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ALBUQUERQUE MORNING JOURNAL, MONDAY, JUNE 7,1915. .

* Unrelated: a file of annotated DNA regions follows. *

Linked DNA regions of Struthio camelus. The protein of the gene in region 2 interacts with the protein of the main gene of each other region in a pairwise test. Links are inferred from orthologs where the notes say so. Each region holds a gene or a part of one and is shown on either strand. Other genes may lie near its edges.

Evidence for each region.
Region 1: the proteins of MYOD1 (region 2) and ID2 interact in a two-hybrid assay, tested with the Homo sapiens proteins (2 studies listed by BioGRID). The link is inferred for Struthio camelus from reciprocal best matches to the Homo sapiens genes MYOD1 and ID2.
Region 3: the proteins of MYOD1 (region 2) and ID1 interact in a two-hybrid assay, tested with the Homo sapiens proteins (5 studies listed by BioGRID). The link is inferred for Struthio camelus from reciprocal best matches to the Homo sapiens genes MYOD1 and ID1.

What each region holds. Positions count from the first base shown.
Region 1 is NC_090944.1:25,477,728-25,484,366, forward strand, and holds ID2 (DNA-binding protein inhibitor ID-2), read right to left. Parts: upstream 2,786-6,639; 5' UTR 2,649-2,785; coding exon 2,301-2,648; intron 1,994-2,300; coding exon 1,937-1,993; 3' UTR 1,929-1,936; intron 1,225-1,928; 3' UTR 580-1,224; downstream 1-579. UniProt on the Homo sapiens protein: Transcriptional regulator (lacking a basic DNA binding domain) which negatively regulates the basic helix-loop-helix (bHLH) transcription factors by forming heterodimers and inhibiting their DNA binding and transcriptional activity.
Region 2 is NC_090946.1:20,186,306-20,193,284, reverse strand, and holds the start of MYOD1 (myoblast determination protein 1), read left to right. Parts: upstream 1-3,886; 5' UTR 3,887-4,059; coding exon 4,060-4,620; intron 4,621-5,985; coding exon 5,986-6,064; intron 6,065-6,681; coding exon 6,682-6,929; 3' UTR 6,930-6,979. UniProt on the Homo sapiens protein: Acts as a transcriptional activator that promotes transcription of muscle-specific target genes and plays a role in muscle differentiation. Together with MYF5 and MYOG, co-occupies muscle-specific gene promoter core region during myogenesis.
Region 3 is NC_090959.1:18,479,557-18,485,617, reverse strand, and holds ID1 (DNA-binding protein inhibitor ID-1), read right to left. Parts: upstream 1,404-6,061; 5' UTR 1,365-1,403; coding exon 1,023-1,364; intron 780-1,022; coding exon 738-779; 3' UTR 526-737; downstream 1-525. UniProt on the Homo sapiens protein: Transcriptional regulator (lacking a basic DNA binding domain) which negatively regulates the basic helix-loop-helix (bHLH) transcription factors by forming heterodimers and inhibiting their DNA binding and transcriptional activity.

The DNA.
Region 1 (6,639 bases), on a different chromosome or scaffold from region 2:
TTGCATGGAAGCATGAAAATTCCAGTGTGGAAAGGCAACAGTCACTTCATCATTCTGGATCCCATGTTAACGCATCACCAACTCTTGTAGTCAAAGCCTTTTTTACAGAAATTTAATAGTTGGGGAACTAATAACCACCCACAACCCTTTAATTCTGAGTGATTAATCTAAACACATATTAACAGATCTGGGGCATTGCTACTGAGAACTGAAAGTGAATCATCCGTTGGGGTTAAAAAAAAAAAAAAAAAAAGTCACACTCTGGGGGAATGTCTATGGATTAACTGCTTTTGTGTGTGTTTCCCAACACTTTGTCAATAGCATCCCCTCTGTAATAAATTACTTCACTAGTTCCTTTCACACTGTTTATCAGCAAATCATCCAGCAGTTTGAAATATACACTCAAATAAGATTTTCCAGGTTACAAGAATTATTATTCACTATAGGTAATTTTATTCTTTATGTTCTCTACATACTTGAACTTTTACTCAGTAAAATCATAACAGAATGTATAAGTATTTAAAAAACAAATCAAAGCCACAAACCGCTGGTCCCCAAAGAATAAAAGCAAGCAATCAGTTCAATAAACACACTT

AN IMEPKSTH;NT NEWSPAPER tfce Albuquerque morning journal JOURNAL PUBLISHING CO. n a. MAt'i'irtfnso rrimt W, T. MWItmoilT. 1!ttln- Mnnni-Jr K. U r. Mral.l.lKTKH SfM K-llo.r A. N. Ml'HIHAN I'lty I :-nir M. I. KnX Kilitnr WVolrrn NrnnwMiliitlT V. . AMKIIWN, Marnnelt llulltllnf. tlilrutn, III. Fuller ttprwtftlvt ' 111 I'll M. Ml I.I.HIAV, ' HI I'ark Ko, Srw tnrk. Kntfrwd aa iw-ctinil-rlnM mnititr at thi x0.frii" uf Alluiu-rjll, V. M., USiW Al'l of 'oBrf uf Muri-B 1, 17. THW MKHNMNd J'd'HS'A!, IS TUB IFAWN'U II KIM HI lN i'AI'KIt oCMClV KKXirii, t I I I - 'IfTIN'l TIIH PIUNd I I. I S il' Till: liKI'l -MLIAM l-AUTY Al.t. THB TIMR ANI TIIM MKTMOIM OI'TlllB M:l'l'lll,ll'AS I'All'DT WIIKN TIUCrAKE KHIIIT. I.rgr clrciilmrin thus any other papff In Ni-w W-li-u. Tha only impir In N-w tl'ilro Imiu4 eveijr day In tha yar. - TKHMSj OH" SI HHCltll'TION, Pally, hy carrifr or mall, ona nuinlh. ..to NOII" W TO HI'HKritlllKltS. Pulia-ril'ra to iha Jnurtnil, whn writing tn hv iheir pjr i Imi'ii .l In a ne art tfrra tnimi lia a'ira tu la th nlt ail'lrcm "Tha M.'rtiln Journal a higher elrm latl'.n railns than la arirdr4 In any ulnar lprr In Nr M iko." Tha Ainnrlcan Nawapar IMrartory, TIIR JOI KNAI. Inkraana prlnU altly linnra and llilrly rula klaa f aifluMlva Anaoftatisl I'raaa baiaad lr M-rrlaa rarh mrrk, ha 1hr aawapaiiar putillahrd Ml Srm Mrlr takes mora lliaaj lfly foiir linnra of Aaawlatad I'raaa arrtlr during tha ttnk. MONDAY. . JL'NIi 7, 1915 wnvr in i n:rv mi.wh. Competition among Individuals 1i ulmt keens hi. inc of Ihriii up In I lio murk, whereu the li h competent diner do not r to tho xtnnliirtl i luln-d nr positively deteriorate. Coin, petition among Hip nations iit-r;i lf In (In- same milliner. In Kuropc, ler iniiny fur it generation ha been set ting l )ti- puce, IIh rlvnlN have lleell forced III reform. Il ll-generat Inn, to setting their houses In order, its wit ness France mill Ittissla. Ores! UrUulii Ik balking in fore. Hi" necessity of drastic dealing with II" ilrink evil, iinil hut fur tlii war It ncviT would an mm h uh eiiiiHliler (It uliriK with thp evil, i ndivhltin Hum I too rcriiHM H Ihlnir liniler the Hiitlsh yieiii. Morn I reform aii'l noher hiihlts arc for the Individual tu 'lioonp; he riinnot he coinpelled h)' law to he liidiiall Ioiih or Kavlnif or teiiiierule. If he i hooHD to he a vain M 1 1 If economic unit, wcM'uml Hood; if he ilorMi t, It In bin own funeral, unit the hilKlncNM of iioiiody i-Uk, An Indh'IdiiiillHtlc Hoehty Hkn th r.lillKtl or Aliieliciiti has lellej tl poll the liiowl fiiicen to iee the Indlvld iiul iflliii-nt fur hluiHclr iiml for IiIn Iilluwd, ")'he Indivliliiiil Im exhorleil fur the iiood of hlii own xonl tint to KH drunk, no! to wnxte hln enrnliiKH, riot to iiIiiimc hla wife, Hot tu ncKlcct Ills ('lilldrcii. Thero In no ileiiylnK that much Hood hnx ciuiip to many Individ iihIh throiiKh Miural nrNiiiiHlun, Hut nri inornl hi'iiti only nurfiiient to prodm e tin- required inn of (leulinmlc vlrttif? Apparently nut. (iermiiny reHiilatrs the life of nil of Ita ellistenn. 11 doea not rely on ininnl perHuiiKion iilmie, Imr on tha putrlotlc liiienllve, power ful uh It him mude the latter IiihIiii nientallty. It also ordeiH, and enforeen 1U ortlera. And hy all then nifiUix it hint prodili eil ho hlnh li (leKl'e of f fli ieiiey that IIh rivalM ut'is lomiielled to reamt to (li'imtlo lomedlea to cure their wriiknoNHCM. UiihkIu him prohlli lied tlx' wile of vmlkit and Kriinea that of iihnlnthe. Kutililnd udinita thi fipi'PHHity for Kuril Icfol in nmoiiir her own peo ple, hut hetilliltea hefore tiiklllR' H tep no revolutionary. I'titll tlila war hroke out, tha I.luVil-Ci'orKe 'nyxtem was thui 'if l oitdlliiK iho people Into u -teni hy which little Work Wan requir ed from any one who did pot winh to wolli. The tuea were helng paid ''.V the rich and old ime peiiHlons nnnL ll untii'ceKMiry for the Individual t eulliviite huhiiit of thrift. The Krench Hovernnient wan eom lliK clone to doinif the huiiip nol't of thins, to coddling Ha citizen Into eumfortiihle lu.lncKM and contcntud mediocrity -which In Indeed the dieum of hocIuIIhiii, What Iiiin pavrtd lranci? hu hecn the lieiuiuu menucp, and if Kimlaud In navcd II will be that the name memu e hak forced the 5rltUh people to ciiciry, to uacrlflce, to heroism. Religious Kngland is agitated ner Imw ibty are to follow the prayer hook. There the prayer include all of the members of the ro family, many of whom are (ieniian and fighting ag.iliut (Ileal Hritaln. It seems that these good people cunnot trust tlotl to discriminate between the loyal Jlntinh royally and the haled Ociman royally. M'KVi(i tiii: "in vit i'ix)Pi.i:." Comparallvcly few people know, outside of railroad i in les, ifiat what Is known ni the CummliiH amend ment to the interstate coViTincrce law Went Into fiTtit three ilas ago. ll I the ripe fruitage of Senator Cummins' ceaseless and fatherly Interest in the "dear people." On (lie republican side, Cummins and La Follette have 1 hamploned the cause of the people ceaselessly. ,a Follette got In his first work for th" rcfnrmatitti; of Wisconsin, and he so remade the stale that there were PKim hundreds of commission form ed, ul the expense of the stale, for th pnfori anient of the ppople't rlKhtn. The only trouble ahout It wak that th peoplo to he hem-fitted nlu had to pay the hulk of the tat for the maintenance of the roinmlMlonn. And uh IhA yeara pukaeri, It K'adually n liornw In, upon (hern thai the protec tion wan coKtlmr i horn viiklly mofe than the henefitii were worth. So, loet year, the people revolted and overihrew the La f'ollette mnchlni1 and tho commlHalotm are helntt ahol lahed. Alfio, In hin effortu to nerve th "denr people," Senator I.a Kollette hn the aenmnn' law pnsned at tho hint connreHK. It will hecome effective Novemher 3, and already American temnshlp companlek are Kivlnjt no tice that they will quit htiflniwn, Juit nf a time that they ehould he hoom Iiik. We liixt our merchant marine during the civil war and It wan hoped that we would remiln It durlnjr the world war now raiting. Jlut under the new Kcuman'n law. Hie American ahlpk enKaged In traffic on the Pu rine cannot compete with the Japk The Jap, realizing the Hilunllon, are working their khiphuilding plantk nll'.ht and day In ordr to take the little commerce heretofore curried i A merit-uN hottoiim. ' The Hrltlah, Prem-h, Iliilikn and 8cndinavlan Hhlpk, which Mini have the run of the Atlantic ocphii, will diaplace the American lines there. lint coming hack tu Senator Iji rollette'k great compatriot, Henator A. U. Ciinimln and hU hill, now a law. It ia prolialde that when tha Iowa kt.-itearmin drew hi rompHcated hill, he did not forenee what a world of anneceaaary tlonhle and vexation it Wiih (li-Htlued to eniiHe the traveling ftiildle. fine may douht whether lie realized that the law would apply to hiiggiiRe a well a a to freight. Hut the InterNtute Commerce com- m lesion had no dun lit on the auhject When that commiHMlon kindled the Ciinimlna amendment carefully, It dm covered that every perann whochecka hlH Irimk when going on a Journey U Ip point of fart a ahipper and inuM therefore have a hill of lading, lie iniixt alio put n deflnlle valii.illi.ii on the content of IiIh trunk In order to rucover the Hume in caHe of IIh loaM or damage. The ('iimmlna Idea wag to force the rallrnndk to pay full value for all goodk limt or damnHed in li'HiiNit. Ho far, ao good. Hut many aliipnienla are In cloHed packagek, tho coritenla of which ure not known tf the railroad. In "hipping Hiich "hidden gnodH," therefore It Ik required that the Clip per ktale In writing the value there of. Moreover, the coiniiilsalon la au thorized to eAtahllkh IMtea dependent on the value of the property khipped, an aimed hy the nhlpper. Thlk la all perfectly practlcnhle n to freight, hut when applied to per- Honal haggage cannot fail to prove un unmitigated ntllannce. In compliance with thla law, the Interalnte Commerce commlHHlon han promulgated rule under which u piece of hiiKKiige eoiitn Inlng articles to the value of $0fl mind he carried free hy the railroad For each hun dred dollar In cxce, the traveler miiKt pay ten centu extra n aort of Inmirance premium. Thim, whenever you atari on n Journey now, either you muat carry only hand haggage or you must net a hill of lading and algn n atatement of the value of the haggage checked. It Im even anld that n nilHKtatenient of the value of the contents of a trunk or unit case checked ia ti misdemea nor and imniNhahle uh bucIi. Mel'ore the cumbersome law has been In operation many montha, douhtleaa Beiiator Oiimmlna will have more cuihcb on Ilia head than ever have fallen upon any other lawmaker of thld nation, lie Im tho eauae of what mimt be a vaat amount of tin necexaary trotihle. nnicers of the morals court In Chi cago found there were people con stantly In the room hoping that they might be aide to hear low ulitl de grading testimony. A raid took place In the court room, and those arrest ed were treated as vagrants, although not a few of them were women who had good homes and good reputa tions. 1 Ol It III TV IV MF.XICO. A single Hue In President Wilson's note of warning to Mexico Mummed up the whole miserable klUmUon; "Mexico Is starving and without a government." That country has been allowed to degenerate to a level where It Is questionable If even a strong- man as dictator could now bo of much avail. W hen 16,0110, fini) people ur literally without food, when milliter and ra pine are the order of tho duy, when Incompetent brigand wield what au thority there Is, It Is Idle to expect that mailers will do other than Ko trom bad tu worse. 1 omtltlons In Cuba never were comparable to those In Mexico today, yet wc felt it our duty to enter Cu'mi clean It up and establish a responsible government, Today the same duty Is more Insistent south of the Rio (Jiande. We owe it to other nnt'ons to fulfill our obligations under the Monroe doctrine. We owe it to our selves to remove this moral nnd phys ical stench front our door. We owe It to the miserable people of Mexic.i themselves, if ever there wa a duty to humanity it la here. A year ago, few people wanted to kill their neighbors. Today about 70 per cent of the people aros engaged, directly or Indirectly, In that un pleasant' pastime. - 1 The question now la, Shall We de clare peace on Mexico? ANOTHER "uyid -ifAJt - 0H'0H' ff-A W:. yL0y.w MA j With Scissors and Paste 'i ij:ssoh ix Mxxi:n.N, (Kansas City Times.) The San Francisco lie wapa pern give an edifying account of American! courtesy and hospitality at the expo sition, as expressed by the political gentlemen In charge of the dedication of the Turkish pavilion, of course, -when 11 person of culture I entertain-1 lug a gu-st the first requisite of good! form Is to gel off some merry quips ' ihnut his ancestry nnd home, 1 80 William I!. Lamar, according to' report In the Kan Francisco Chronicle, 1 as representative of the ('niter Stale, government, began the exercises by referring to the "terrible Turk," the! "unspeakable Turk" 'and the "sick man of F.urope." The Imperial Ottoman commission er, Vahan Cardashlan, suppressing his delight at this gracious welcome, merely replied that he himself has been "one of the keenest critics of the faults and abnormalities of the Tur kish government," hut that he had been "Just as keenly disappointed in the humanity and morality of thi Christian nations." Then came Arthur Arlctt, repre senting (lovernor Johnson, with the, diplomatic remark that the Holy Sep itlt her was still under Turkish domin ion. Cardashlan In reply told n story of Turkish soldiers placed at the sep ulcher to quell fights among the Christian sects for the honor of re placing a candle which burns abuvo the slab." To stop the dispute the of Turkish soldiers "placed at the sep place the candle himself. Hut the crowning example of Amer ican courtesy waa given by Mayor Holph, who, after some wheezes on Thanksgiving turkeys, Joked about the marriage customs of the Ottiunan empire. "The mayor made a very good speech," the Turkish representative. replied. "I had thought of asking for a copy to send to Constantinople, lint, on second thought, It might result In hla being made mayor of Constanti nople, And tin 11 Mis. Holph would suffer." Tills sally, according to the Chroni cle, was greeted by n roar of applause that continued until Uolph, "vers red," arose and shook hands with Cardashlail. There is nothing like taking advan tage of (-very opportunity to give these foreigners who visit the I'nited States lessons in manner and good breed ing. There always nre gentlemen in public positions who know how- PCI.BItFAKI'AsT VKiOlt. (Luke McLuke In Cincinnati F.n quiicr. ) The old-fashioned Woman who used to shake the whole house when she was grinding coffee for breakfast usually had a square meal on the breakfast (able when you got up and got Into your clothes. Till'. AWFHICW ;K.HMAX'K oitiirL. (.1. V.. Chamberlain in New York Mail.) one sorrow that has resulted from the destruction of (he l.usitanla has, perhaps, been ovtrlooked hy a large seel ion of the American people. It Is a real and bitter sorrow, and has In volved many thousands of our fellow pitmen. It is tht anguish of the American Hermans, domiciled and once con tented here, who have been compelled to hear their native or their father's country. 1. ml sometime themselves, blanmd, nvlled and defied as they pass up and down about their dailv affairs. No great or unusual power of put ting one'a-self in another's place Is needed tu enable any one to realize the situation inwhich these peoplo find t heinselves. No Herman, unless he has come to thi country recently, live In a state of isolation from his American neighbors. Isolation from them'.' Why, in (lie majority of cases he s one of them. His children, his nephews and nieces, are ns American as If they had no blood except that of the Mayflower. Very often thce children, his nephews and nieces are "pro-ally" In senilment. In any case, the Herman's neighbor, associates and friends are aa American a they can be. ,i He comes into contact with them in INDIAN UPRISING NIPPED PERFECT SETTING F L Aitistic in Every Detail, Pan- MAKES N DIEGO BEAUT FU ama-Califomia Exposition i detc.il under the guidance of Dr. How- Has Powerful Appeal toi, LlTt Lovers of the Esthetic. (arlciAL coaaiaaosDtsci to MoaNiNO jouaNAL Santa Fe, June ti. The most beau tiful cluster.,,of buildings ever erected In the most perfect sitting possible! That Is the Pnnama-Calitornia exposi tion at San Diego. The most gorgeous spectacular dis play of the prog reus of the human 'race ever Mtaet-tl' Thn! In Ihn la mi ma- Puciflc exposition ill San Francisco. There Is no basis for a comparison Of the two, for they are s, utterly different, each pre-eminent in its sphere, Kach, however, gives the im pression of spaciousness and light, and at both places art hu become the handmaiden of science and utility to a greater degree than ever before In the world's history, "The San Diego fair Is too peda gogical," exclaims a recent magazine writer. It Is the severest, anil prac tically the only criticism thus far heard.-The management pleads guilty, for it is the avowed purpose of the lin Diego exposition to be eifuea fioiiHl and to be beautiful. It has ac complished both alms in a pre-eminent manner. It is this which makes !l of great Importance In New Mexico teachers, but it Is do'ubly Interesting to them because tho inspiration und the morning and listens to their burn ing words of scorn of the blow that struck the Lusltaniu. Among 'men and women with whom he has lived on terms of closest friendship he hears the appalling, possibility of a war with Oermany discussed. There is talk of detention, camp, of prison, of exile; rnd this ift a country which Is the American (lerinan's true home, and where the ties of sentiment bind him to every tree and flower and to many homes and hearths! The true Herman Is a man of sen timent. F.ven if he retains such a feeling of devotion to his mother country as leads 111 111 to sympathise Intensely with her In this war. he has generally an equally deep love for tho land where his domicile has been, lietween the two sentiments his ficnrt is torn, iin-1 the words of scorn that he hears fall upon his sensibilities like drops of molten lead. - v The conductor of this column knows a mun wh 1 cannot speak a word to his own wife anil children on the subject of the war, though hey are as Her man In blisul us he is: of another, whose wife, not Hermnn, 'threatens to leave him if he says a word for Her man,y. Another, a well-to-do man, has shut himself In his house since the I.usiiania disaster. And this in the case of men who are accustomed to the most genial in tercourse with their fellows, who have not a. personal enemy in the world, and all f those whose Impulses to ward their fellow American citizens are kindly and gentle! Wh can say that snff- ring of such mi 11 U not deep and poignant .' Of course lliere nre exceptions ' to the rule of sorrow. In some cases It is not sorrow -it Is altogether resent ment and hatred. The conductor of this colmnn has on his table letters from Hermans threatening not only personal hostility, hut civil, war, and breathing scorn and contempt for everyjhimr American, These are ex ireme manifestations of the Herman reaction under vrni-.!m. They repre sent a stale of piind that is far from that ot the average American , Her man. The ordeal of this average Ameri can Herman, In (he passing crisis, is a most painful one indeed. IN THE BUD 'soul of thp entire enterprise ha been and ia a New Mexico pedagogue, a former president of the Normal uni versity of Fast Las Vegas, the pres ent director of the New .Mexico mu seum and School of American Archae i ology at Santa Ko, Or, Kdgar L. jllewett. Incidentally, it Is als(, due ! to h i 111 that the exposition has been j made notabl,. by the work of New I Mexico artists, New Mflfii scientists, , New Mexico craftsmen. Science of Man. If I were asked: "What In the great est, the most wonderful exhibit among the thousands tit both cxpoiitionn?" I would reply unhesitatingly: "That of the Science of Man at San Plego." It Is the one exhibit that every teacher It has been at thai of the many Cali fornia, teachers' institutes, clubs and MMsocial ions which came to San Di ego especially to study II. There never was before and there Is not now, even are. most deserving of detailed study, at San Francisco, an exhibit that so so at San Francisco, it is the educa complctely Illustrate the genesis, tholtlnnnl exhibits, especially those from evolution, the majesty of mun, orlino i-ninppine and the Argentine re- points so clearly the way of his growth and development, or proves so sci entifically and conclusively that vo cational training is an essential foun dation for education. F.ven a child may understand its significance while savants marvel at It. Ales Hrdlcka, to whom the world owes this display, scoured the ends of the earth for material with which to complete It, summoned science and art to hi aid, und succeeded In cre ating a display that will make San Diego the mecca of the scientific world for years to come, Mr. Hrdlcka, by the way, is on the managing com mittee of the School of American Ar chaeology at Santa Fe. Volumes- can be und will he written on what the teachers will see and study in the Science of Man building at San Diego. Indian Arts Itiilliling. Across the Avenida de Panama' Is the Indian Arts building, thn beauty -if whose mitral paintings by Herald Cassldy, whom the School of Archae ology also claims as its own, will de light the New .Mexico visitors, for the subjects of the pictures are Old Santa Fe, the cliff dwellings, the Indian as New Mexico know him, Most extra ordinary among the exhibit la that of 1 a Mojave hogan and Mojave handi craft, the most complete of it kind ever prepared. U Is by a New .Mex ico scientist, John P. Harrington, of the staff of the School of Archaeology, who spent a year and risked his life, In securing the material, paying with a riege of typhoid fever, for his ac tivities anion,, those Indians. Of spe cial Interest to teachers In this huiltl Inif'ls a series of models of t-pes- of home among many primitive tribes s well as life-sine groups of Indians at work, which the exposition owes to WT. H. Holmes, chairman of the managing; committee of the School of Archaeology. From this school I also comes the exhibit of photographs! of Indian chiefs and also much of the pottery and other material beau-j tirully displayed. An attraction in, this building Is the little lea room of, the Daughters of the American Revo- lution. At thls'point it may be well to emphasize that living at San Dl-j ego and at San Francisco is as cheap i as It is at any point in New Mexico. I The third great building, in fact,' the most Imposing and attractive nr-i chitecturally,-aesthetically and hlsto-! rlea'.ly, is the California edifice.' Strange to say, in this commercial ape, It is nut filled with pumpkins and oranges from California, but with a dignified, most beautiful exhibit of Hie Alaya world, the work entirely of New Mexico art and science. . Despite' the subdued light in this great eccle-i sl.isttcal structure, the splendid mural' paintings of Carlo Vleriii, the' Santa I Fo artist, show up most lientitifully. ' F.aeh of the six paintings has for Its subject -one of the grout prehistoric' Maya cities and above eHch runs a1 frieze designed In Santa Fe hv Mrs ! J. Bi-nian Smith. Heneath are the huge, weird, artistically sculptured stelats and sooniurphs of the- Maya region, reproduced faithful'y from moulds made at Quirigua, Huatemnln, by Dr Hewett, Wesley Bradfield, as sisted by Miss KVith Laughlin and oth ers of Santa Fe. This, too, forms an exhibit the like of which has never been attempted iVfore and the equal of which cannot ,Se found In all the treasures garnered fr.on all parts of the world in the San Francisco exhibi tion palace. -In the tiridtia connecting the Call- fornia with the Fine Arts building, the women's cluba have their head - iltiartera. Klegantly furnlahed and in - vlting reception rooma are enriched with the sixty Heaurtgard painting from Sant;i Fe, a loan of Hon. Frank Pprlnger, of Santa Fe. Tiieae Will llnd their final place In the art gal lery of the Cathedral of the Peaert to he erected at the state capital. Thin bridge or gallery, leads to the Fine Arts biil!dln forming one aide of the California, quadrangle, one of the per- .nnrt.nt ulnii'liil'Pu fliol n'lll fnrm .i. ...-v jv.ii. museum alter the exposition. The main art exhibit typifies the modern spirit of America ns expressed by American artists and being therefore li unit, scientifically conceived and arranged, Is far superior, especially to the facher, to the great mass of paintings assembled in the Fine Arts palace at San Francisco. Here again, one meets names familiar In New Mexico, such as J. H. Mharp, of Taos, and Hubert Henri, who exhibits two portraits of San lldcfonso pueblo.-, unite familiar on Santa Fe's streets. lit the so-called small art gallery, up stairs, Sheldon Parsons, of S inta Fe. ! will exhibit a scries of southwestern i landscapes during the month that the1 New Mexico teachers' excursion will! be In California. j Then, of course, the New Mexico iHiiiuiiik. ine inoni inijjiessive anu most appropriate of the forty-eight state buildings at the two fairs, will he the haven of the .New Mexico ex cursionists, which they will regard the more lovingly because of its beauty, its historical associations and becausn it Is to be re-erected In enduring form at Santa Fe, for a great state art gal lory and auditorium. No one who has visited thn building has been disap pointed in its appearance, no mallei from which side It la approached. Out-of-doors Organ. I Space does not permit to write moi'ej fully of these notable structures so ! deserving ot extended study, nor even . to mention the other main and subsl-l OXI.Y A FFW C.W no. diary exhibit buildings, all worthy of Those w ho are so fortunat? that ex at least a casual v isit, nor to dwell ipense does not have to he considered ii"o me lo.iKiiiiiceot visias 01 cny and bay, the entrancing flower and palm gardens, the landscaping, the great out-of-doors pipe organ, the doves in the l'lazn d? Panama, the military encampment, the -dally re views, concerts, lecture, the Isthmus with Its amusements and lights, the 1 Model Farm, the Puente de Cubrillo 1 giving the exposition the finest ap - 1't.iacn mat any exposition has everiwnere. had, Hnlbnu park, monuments, the ! schools of San Diego, the sights of Cnronadn and Point I.oma. Suffice it to say, that a dream city has be come a reality at San Diego nnd ev ery one who fulls to visit It must need he the poorer. Then, too, the exposition. Is a fit ting introduction to the fair at San Francisco, overwhelming In its daz zling army of splendid buildings, en hanced by color and light, the be wildering mass of exhibits, lie cure ful to get the first impression from the main entrance opposite I he Tow er of Jewels, which glitteis with thou sand 1 of prisms. Walk from court to court anil study (he huge sculpture, fountain, gorgeous flower beds nnd out-of-door mural paintings, before you enter any of the buildings. Head the legends under thc impressive, he roic groups symbolizing the east and the west as they appear to approach each other. The main ' palates are gi'ouned together, so ale the huililinas of the. foreign nations and of the slates w hile the pleasure resorts form the "zone" on the outskirts to one side of the grounds. The beautiful setting, (loldcn (late and San Fran cisco bay on one side, the wooded heights of the Presidio on the other la most attractive. Then enter the main liiiildinc. be ginning at one end and wnlklmr through them to the other. Just ng at! Man tuego, the Science of .Man, the I Indian Arts, the California, tho Fine I Arts and the New Mexico buildlnnsl punnc mat are worthy of closer ob servation. Next to these It is the Fine Arts building and its exhihits that Fhould attract the teacher for "a man who does not see visions will never realize any hopes or undertake any great enterprises," and ii is I among the pictures, the marbles and I bronzes of the artists of all national that one gets the glimpses of the vl. 1 sion that animate the leader of men. I As It has been truly said: "When u-o ' open our art galleries to the Working man, our libraries, our museums, our lecture courses, our schools, our churches, does any one suppose that the people return to their homes Just as they came? If thev did., n-h.n-a the use of it all? imt thev rion-t ! 1 hey go back with a larger outlook on life. Their vision has been enlarged. They now have new ambitions. They are determined that their children shnli have a hetter education, and that their wives shall have better clothes and less drudgery, that the home shall be brighter and more cheerful." Having' completed the ' educational Dainty Wedding Gowns Frocks Suggests, the for the All-Important THE NEW McCall Patterns NOW ON SALE THE JUNE MAGAZINE HAS MANY SUGGESTIONS FOR SUMMER GOWNS Fir Hit "Saint eirf 8rUuM" UCa Ptttom sst On Get the Summer McCall Book of r- ';-"! Jrt.i-f, cisMt jl,.,. y Fhone 2S3; , f , ., 35' Centra? exhlbita and those in the Fine An , building, the Canadian and Hawaii 1 huildinga villi moat repay more thn ; a c asual viait. if these atate biiiMh, that of California, ia the mnm , ' worthy. being like that of NW uL' ieo, a replica of a mbslon church' Th Philippine exhibit, too, ahould he Bu' en more than a panning glanc. well na the exhibit of the r!niit,L,-n iun lnHiltution. The magnificent school phno. ... California towns, especially h i.i uio.lm,,! ,, I I 1 1 ........ .1 ...1.1. - c ......I ... j noun Willi 11 rir.,.i., i. ...... i i . . .. iy j.m. i. -,,,,,, i n i m miiiiiingx ihn city of Los Angeles Itself vlh' i ' Mint h west and art . mnsium bench resorts, the orange groves th beauty of ocean and mountains' aii will make the trip of the X.-w Mexico teuchers In August memorable an) privilege that la the opportunity l,f life time, rt is worth all the Kclf.u mat and the economy that some nf the teachers may have to ex.iiis,, n order to make the journey possible AD CLUB PROSECUTES MERCHANT, in Poone, club of that Iowa, recently the ,i city, supporting th,. i tional movement of honesty in inlve'r- : iimim, pr-isecuieu anil securer) Conviction of a local merchant advertising an Imitation shoe us th0 genuine Alarthn Washington. The manager was fined $2,1 (,nd ccsu The time has come' when such unfair methods can no longer he employed without detection or loss of trade The name. - Martha Washington,- M the exclusive trademark of tlio .' Mayer Hoot & Shoe company of wankee, Wisconsin. The retalltr In selling shoes is not allowed to offer shoes as the Martha Washington nn less they ore the genuine and have Hie name stamped on the sole, uie now kouik m neaiin resorts tu in tu mi; mii'tii 1111 a in wic S.VSII'ni that cause rheumatism, backache swollen, aching joints nnd stiff, pain-' fill muscles. " If you are one of those wh cannot go, yet feci that you need relief from such pain and mi-'e.ry, try Foley Kidney pills. They restore the kidneys to healthful activity and make j you feel well and si rong. Sold every. SPECIAL TO WOMEN Tha moat economical, cleansing aud germicidal ot all antiseptics Is A olulIe Antiseptic Powder to be dissolved in water as needed, As a medicinal antiseptic for douchei In treating catarrh. Inflammation or ulceration of nose, throat, and that caused by feminine Ills it has no equal For tea years the Lydla E. Plukham Medicine Co. has recommended Paxtlne n their private correspondence with women, which proves Its superiority. Women who have been cured say It is "worth its weight In i-old." At druggists. 60c. large box, or by mail. Ta Paxton Toilet Co., Boston, Mas,. How She Cured Her Husband "For five vears mv huwVand snfTered with his stomach. The medicine he tbolc only gava relief for a while, nothing cured, writes Jlrs. Sarah Baker of Not tinghill, Mo. "Our merchant bought some of Chamber lain's medicines last fall and also re ceived some free trial samples of Chamber lain's Stomach and Liver Tablets. Ha gave us some of them and I wanted my hus band to try them. He aaid it would do no good. His stomach Sad been troubling him worse than ever. At last on Friday I told him if he would not take those tablets I was going to send for A doctor, nnd he said .1 9 jSS, i ..-Vf"-.-. tiff i xiJ 'A he would take them. By Monday he was uae auoiner man. The blues were gons, no more trouble with his stomach, and the best part is that the trouble has not returned. I cannot praise Chamber lain's Tablets too highly." . Girl Day Graduates Nmiit Bridal C McCaU l"ttm 3I2 IC9J. W ir ihowinf 57 tluir w and atuacun Juu dUo- Fashions Today